Judges laud trainees' quality and enthusiasm

New Zealand Dairy Industry Award (NZDIA) Southland judges Amy and Graeme Johnston, of Underwood, say it is inspirational to see young farmers moving through the ranks and entering awards such as the NZDIA. Photo by Leeana Tamati.
New Zealand Dairy Industry Award (NZDIA) Southland judges Amy and Graeme Johnston, of Underwood, say it is inspirational to see young farmers moving through the ranks and entering awards such as the NZDIA. Photo by Leeana Tamati.
Working for well-known, established farmers can make all the difference in a farm trainee's career, New Zealand Dairy Industry Award (NZDIA) Southland judges Amy and Graeme Johnston say.

The pair, who are sharemilkers and equity farmers in Underwood, have been preliminary judges for the Southland awards for the past three years.

They said the passion and enthusiasm for the dairy industry coming from young people in Southland was exciting to see.

Mr Johnston has judged the trainee section of the awards. He said trainees would benefit largely if they found a good employer to work for at the start of their careers.

''The pattern we see is there are a couple of good employers who train really good staff.

''As a trainee, I think the focus should be more on who you work for, rather than your wages.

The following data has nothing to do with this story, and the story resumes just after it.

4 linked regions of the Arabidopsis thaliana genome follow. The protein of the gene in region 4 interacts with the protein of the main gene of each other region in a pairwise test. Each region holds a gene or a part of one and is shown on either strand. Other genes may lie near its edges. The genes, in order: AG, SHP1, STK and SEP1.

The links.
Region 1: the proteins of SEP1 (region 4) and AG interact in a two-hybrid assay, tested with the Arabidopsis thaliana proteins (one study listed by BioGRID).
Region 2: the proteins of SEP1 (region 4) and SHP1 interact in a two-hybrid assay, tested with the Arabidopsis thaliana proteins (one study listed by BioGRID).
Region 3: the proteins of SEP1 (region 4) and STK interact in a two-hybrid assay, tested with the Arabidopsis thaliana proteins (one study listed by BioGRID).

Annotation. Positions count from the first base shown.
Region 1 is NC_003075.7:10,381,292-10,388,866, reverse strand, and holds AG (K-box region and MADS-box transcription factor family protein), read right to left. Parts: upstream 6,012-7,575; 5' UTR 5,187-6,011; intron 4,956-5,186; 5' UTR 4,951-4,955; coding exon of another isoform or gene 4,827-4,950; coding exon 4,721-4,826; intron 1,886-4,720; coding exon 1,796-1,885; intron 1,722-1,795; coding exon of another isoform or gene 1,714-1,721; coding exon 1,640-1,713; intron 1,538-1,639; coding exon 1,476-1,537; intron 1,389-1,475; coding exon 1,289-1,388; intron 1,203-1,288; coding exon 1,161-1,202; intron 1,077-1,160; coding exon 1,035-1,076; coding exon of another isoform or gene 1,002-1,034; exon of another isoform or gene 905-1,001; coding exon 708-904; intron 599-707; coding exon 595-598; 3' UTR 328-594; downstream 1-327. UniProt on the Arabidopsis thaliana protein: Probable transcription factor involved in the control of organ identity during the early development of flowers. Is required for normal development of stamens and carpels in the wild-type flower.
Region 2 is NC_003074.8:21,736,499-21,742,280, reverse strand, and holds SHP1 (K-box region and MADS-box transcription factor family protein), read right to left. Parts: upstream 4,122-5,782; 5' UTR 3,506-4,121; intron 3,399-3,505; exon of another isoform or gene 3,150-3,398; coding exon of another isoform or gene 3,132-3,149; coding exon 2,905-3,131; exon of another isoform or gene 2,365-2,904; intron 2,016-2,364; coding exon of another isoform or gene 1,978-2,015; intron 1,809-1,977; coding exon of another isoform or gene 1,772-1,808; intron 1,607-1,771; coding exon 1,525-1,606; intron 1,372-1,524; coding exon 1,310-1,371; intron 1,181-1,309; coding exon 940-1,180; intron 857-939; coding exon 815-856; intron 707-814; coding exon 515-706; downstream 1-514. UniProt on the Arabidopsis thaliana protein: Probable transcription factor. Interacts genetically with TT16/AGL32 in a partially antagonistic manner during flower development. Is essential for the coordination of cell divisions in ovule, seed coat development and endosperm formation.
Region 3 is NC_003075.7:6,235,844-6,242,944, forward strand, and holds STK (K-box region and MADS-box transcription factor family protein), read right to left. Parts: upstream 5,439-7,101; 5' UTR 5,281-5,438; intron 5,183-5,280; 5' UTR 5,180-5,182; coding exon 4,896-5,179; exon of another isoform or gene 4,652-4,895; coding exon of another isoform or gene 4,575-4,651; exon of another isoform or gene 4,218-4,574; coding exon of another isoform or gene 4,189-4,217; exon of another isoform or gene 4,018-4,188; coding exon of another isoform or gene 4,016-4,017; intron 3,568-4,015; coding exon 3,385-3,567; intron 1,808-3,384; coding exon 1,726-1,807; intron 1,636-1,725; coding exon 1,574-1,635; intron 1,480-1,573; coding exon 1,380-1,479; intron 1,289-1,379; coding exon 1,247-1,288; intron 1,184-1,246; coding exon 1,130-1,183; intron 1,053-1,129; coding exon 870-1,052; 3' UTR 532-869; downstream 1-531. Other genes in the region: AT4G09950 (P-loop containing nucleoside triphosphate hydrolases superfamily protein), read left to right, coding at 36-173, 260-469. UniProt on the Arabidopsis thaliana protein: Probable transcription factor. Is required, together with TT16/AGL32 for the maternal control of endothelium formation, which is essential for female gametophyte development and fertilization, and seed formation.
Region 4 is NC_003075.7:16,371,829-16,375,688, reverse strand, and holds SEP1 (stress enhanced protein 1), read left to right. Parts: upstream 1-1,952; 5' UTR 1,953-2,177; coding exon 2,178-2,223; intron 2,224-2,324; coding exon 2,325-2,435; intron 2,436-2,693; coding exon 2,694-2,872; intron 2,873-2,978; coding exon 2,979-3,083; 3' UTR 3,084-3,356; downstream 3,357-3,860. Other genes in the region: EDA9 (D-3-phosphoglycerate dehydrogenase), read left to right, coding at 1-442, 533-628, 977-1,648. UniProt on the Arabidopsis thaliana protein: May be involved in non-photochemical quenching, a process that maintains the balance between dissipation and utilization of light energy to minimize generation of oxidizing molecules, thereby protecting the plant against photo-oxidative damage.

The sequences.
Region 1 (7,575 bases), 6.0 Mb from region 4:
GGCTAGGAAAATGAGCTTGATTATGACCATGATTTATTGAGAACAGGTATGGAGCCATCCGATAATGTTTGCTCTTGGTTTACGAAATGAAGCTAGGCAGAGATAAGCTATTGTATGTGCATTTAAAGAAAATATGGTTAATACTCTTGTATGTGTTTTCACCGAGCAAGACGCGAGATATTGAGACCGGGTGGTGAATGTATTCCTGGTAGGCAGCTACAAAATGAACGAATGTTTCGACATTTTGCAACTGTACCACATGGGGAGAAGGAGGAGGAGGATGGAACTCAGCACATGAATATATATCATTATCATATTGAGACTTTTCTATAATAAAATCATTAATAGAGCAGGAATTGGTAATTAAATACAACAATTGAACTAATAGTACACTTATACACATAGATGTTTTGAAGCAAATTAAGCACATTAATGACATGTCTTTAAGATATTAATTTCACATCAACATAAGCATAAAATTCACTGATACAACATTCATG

''At the very start, it's not going to make much difference what your wage is, but you can learn a lot of really good habits and systems if you work for people who will spend the time to teach you.

''Sometimes choosing who you work for can be the key to moving up in the industry.''

Trainees entering the awards were passionate about their jobs, went out of their way to help out farm owners, and always used initiative, he said.

Mrs Johnston said it was inspirational to see young farmers moving through the ranks and entering awards such as the NZDIA.

''There's a lot of different systems and problem solving they show us.''

People think outside the square and make the most of their property.

''The good managers we see are not just milking, they're managing the vats, planting trees, looking after the farm as a business and showing leadership with their staff.''

For the Johnstons, the awards were not only about the recognition of winning an award, but also a great way to network with others in the industry.

People could often find new jobs without even looking if they had a wide network, Mrs Johnston said.

While people entering the awards would be nervous during their two-hour presentation to the judges, it was important to know the judges were probably just as nervous, she said.

''It takes a bit of concentration to listen to a presentation for about two hours at a time.

The New Zealand Dairy Industry Award National Awards Dinner and Anniversary Ball will be held on Friday, May 9 in Auckland.